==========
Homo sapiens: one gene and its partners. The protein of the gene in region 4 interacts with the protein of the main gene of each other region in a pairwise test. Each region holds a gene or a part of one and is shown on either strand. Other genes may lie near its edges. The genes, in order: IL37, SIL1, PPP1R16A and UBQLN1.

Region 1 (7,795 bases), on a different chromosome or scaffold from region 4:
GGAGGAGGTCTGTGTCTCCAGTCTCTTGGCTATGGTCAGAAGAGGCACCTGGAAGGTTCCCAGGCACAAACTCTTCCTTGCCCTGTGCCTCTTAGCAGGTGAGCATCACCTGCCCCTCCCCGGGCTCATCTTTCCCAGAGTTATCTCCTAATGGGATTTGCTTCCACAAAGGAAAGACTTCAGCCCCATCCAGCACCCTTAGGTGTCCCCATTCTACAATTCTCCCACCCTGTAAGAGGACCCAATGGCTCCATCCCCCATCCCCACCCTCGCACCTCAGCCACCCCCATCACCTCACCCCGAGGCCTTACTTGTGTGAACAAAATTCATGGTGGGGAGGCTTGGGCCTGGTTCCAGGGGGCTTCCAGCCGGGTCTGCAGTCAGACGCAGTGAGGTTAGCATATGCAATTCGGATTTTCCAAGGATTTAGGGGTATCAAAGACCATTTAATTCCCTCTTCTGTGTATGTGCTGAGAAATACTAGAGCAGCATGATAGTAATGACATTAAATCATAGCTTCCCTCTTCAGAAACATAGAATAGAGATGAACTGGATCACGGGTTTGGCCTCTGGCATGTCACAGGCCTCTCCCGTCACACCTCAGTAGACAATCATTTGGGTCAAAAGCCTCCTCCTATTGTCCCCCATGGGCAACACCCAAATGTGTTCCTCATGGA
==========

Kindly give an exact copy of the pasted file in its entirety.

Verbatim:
Homo sapiens: one gene and its partners. The protein of the gene in region 4 interacts with the protein of the main gene of each other region in a pairwise test. Each region holds a gene or a part of one and is shown on either strand. Other genes may lie near its edges. The genes, in order: IL37, SIL1, PPP1R16A and UBQLN1.

Region 1 (7,795 bases), on a different chromosome or scaffold from region 4:
GGAGGAGGTCTGTGTCTCCAGTCTCTTGGCTATGGTCAGAAGAGGCACCTGGAAGGTTCCCAGGCACAAACTCTTCCTTGCCCTGTGCCTCTTAGCAGGTGAGCATCACCTGCCCCTCCCCGGGCTCATCTTTCCCAGAGTTATCTCCTAATGGGATTTGCTTCCACAAAGGAAAGACTTCAGCCCCATCCAGCACCCTTAGGTGTCCCCATTCTACAATTCTCCCACCCTGTAAGAGGACCCAATGGCTCCATCCCCCATCCCCACCCTCGCACCTCAGCCACCCCCATCACCTCACCCCGAGGCCTTACTTGTGTGAACAAAATTCATGGTGGGGAGGCTTGGGCCTGGTTCCAGGGGGCTTCCAGCCGGGTCTGCAGTCAGACGCAGTGAGGTTAGCATATGCAATTCGGATTTTCCAAGGATTTAGGGGTATCAAAGACCATTTAATTCCCTCTTCTGTGTATGTGCTGAGAAATACTAGAGCAGCATGATAGTAATGACATTAAATCATAGCTTCCCTCTTCAGAAACATAGAATAGAGATGAACTGGATCACGGGTTTGGCCTCTGGCATGTCACAGGCCTCTCCCGTCACACCTCAGTAGACAATCATTTGGGTCAAAAGCCTCCTCCTATTGTCCCCCATGGGCAACACCCAAATGTGTTCCTCATGGA